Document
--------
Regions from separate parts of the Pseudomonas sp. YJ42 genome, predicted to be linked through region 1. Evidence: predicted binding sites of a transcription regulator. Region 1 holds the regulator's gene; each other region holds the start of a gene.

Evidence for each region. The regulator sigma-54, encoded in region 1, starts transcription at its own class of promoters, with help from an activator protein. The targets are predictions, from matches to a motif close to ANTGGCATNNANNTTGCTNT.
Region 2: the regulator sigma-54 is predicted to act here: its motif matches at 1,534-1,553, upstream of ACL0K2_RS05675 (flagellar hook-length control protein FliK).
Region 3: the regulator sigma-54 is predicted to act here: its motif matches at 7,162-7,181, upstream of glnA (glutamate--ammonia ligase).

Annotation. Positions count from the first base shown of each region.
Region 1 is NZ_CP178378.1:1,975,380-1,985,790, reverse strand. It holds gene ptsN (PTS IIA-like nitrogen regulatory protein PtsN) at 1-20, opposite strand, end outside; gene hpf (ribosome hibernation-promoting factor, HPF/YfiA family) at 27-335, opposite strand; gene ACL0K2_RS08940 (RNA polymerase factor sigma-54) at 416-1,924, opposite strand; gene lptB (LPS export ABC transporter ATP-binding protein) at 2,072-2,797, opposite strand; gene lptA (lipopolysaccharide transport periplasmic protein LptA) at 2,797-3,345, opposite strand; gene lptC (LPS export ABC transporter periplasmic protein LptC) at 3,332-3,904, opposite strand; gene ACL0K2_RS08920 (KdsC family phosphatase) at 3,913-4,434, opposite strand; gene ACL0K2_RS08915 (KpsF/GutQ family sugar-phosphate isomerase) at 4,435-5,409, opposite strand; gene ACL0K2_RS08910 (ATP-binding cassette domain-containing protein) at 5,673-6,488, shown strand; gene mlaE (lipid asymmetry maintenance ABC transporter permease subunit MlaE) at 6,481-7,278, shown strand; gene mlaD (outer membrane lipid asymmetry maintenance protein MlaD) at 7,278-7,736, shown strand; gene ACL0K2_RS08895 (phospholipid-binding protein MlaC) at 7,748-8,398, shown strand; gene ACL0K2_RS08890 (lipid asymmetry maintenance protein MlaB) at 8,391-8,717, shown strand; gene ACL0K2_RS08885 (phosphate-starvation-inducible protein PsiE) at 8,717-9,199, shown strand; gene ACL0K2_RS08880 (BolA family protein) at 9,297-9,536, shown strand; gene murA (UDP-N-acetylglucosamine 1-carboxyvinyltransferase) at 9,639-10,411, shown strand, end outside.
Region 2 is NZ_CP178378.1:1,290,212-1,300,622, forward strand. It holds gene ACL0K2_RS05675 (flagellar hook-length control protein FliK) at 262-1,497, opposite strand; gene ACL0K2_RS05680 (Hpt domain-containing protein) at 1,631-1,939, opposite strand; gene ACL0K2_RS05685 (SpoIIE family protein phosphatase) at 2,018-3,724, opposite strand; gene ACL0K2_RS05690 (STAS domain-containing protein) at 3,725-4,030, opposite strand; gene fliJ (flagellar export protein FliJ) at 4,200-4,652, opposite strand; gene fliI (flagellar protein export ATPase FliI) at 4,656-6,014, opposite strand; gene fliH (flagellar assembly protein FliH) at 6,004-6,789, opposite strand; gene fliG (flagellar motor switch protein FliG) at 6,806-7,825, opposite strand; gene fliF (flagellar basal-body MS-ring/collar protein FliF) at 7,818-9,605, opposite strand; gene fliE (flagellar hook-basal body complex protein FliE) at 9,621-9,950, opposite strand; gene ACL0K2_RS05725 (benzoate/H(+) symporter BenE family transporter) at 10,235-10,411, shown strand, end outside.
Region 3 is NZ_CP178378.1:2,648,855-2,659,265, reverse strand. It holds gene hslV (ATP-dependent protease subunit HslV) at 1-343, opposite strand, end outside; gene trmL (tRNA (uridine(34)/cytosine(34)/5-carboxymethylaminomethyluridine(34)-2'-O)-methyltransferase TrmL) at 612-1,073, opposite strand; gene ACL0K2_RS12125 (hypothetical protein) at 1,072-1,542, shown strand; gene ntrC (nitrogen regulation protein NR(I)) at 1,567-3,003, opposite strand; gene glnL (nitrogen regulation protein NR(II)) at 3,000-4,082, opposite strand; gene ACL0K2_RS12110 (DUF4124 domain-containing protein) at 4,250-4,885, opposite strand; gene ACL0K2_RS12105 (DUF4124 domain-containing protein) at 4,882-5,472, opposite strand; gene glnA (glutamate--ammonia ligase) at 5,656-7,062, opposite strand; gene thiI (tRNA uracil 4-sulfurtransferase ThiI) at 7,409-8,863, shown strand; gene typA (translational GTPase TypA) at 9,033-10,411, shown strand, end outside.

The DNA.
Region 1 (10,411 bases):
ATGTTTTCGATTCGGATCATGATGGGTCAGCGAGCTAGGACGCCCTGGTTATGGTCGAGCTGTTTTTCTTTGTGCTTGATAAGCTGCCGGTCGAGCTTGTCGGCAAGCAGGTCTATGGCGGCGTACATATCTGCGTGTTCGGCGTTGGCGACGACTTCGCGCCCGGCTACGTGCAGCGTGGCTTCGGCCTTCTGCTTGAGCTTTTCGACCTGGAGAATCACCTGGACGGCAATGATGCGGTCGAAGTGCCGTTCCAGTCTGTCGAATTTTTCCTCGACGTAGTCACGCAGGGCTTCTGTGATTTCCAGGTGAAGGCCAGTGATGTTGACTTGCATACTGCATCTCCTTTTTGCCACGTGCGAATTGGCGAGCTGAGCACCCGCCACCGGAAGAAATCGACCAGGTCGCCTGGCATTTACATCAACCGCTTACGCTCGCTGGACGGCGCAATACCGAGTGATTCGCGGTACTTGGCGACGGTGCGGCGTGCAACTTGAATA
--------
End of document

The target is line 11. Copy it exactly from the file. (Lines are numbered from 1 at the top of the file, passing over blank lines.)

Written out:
ATGTTTTCGATTCGGATCATGATGGGTCAGCGAGCTAGGACGCCCTGGTTATGGTCGAGCTGTTTTTCTTTGTGCTTGATAAGCTGCCGGTCGAGCTTGTCGGCAAGCAGGTCTATGGCGGCGTACATATCTGCGTGTTCGGCGTTGGCGACGACTTCGCGCCCGGCTACGTGCAGCGTGGCTTCGGCCTTCTGCTTGAGCTTTTCGACCTGGAGAATCACCTGGACGGCAATGATGCGGTCGAAGTGCCGTTCCAGTCTGTCGAATTTTTCCTCGACGTAGTCACGCAGGGCTTCTGTGATTTCCAGGTGAAGGCCAGTGATGTTGACTTGCATACTGCATCTCCTTTTTGCCACGTGCGAATTGGCGAGCTGAGCACCCGCCACCGGAAGAAATCGACCAGGTCGCCTGGCATTTACATCAACCGCTTACGCTCGCTGGACGGCGCAATACCGAGTGATTCGCGGTACTTGGCGACGGTGCGGCGTGCAACTTGAATA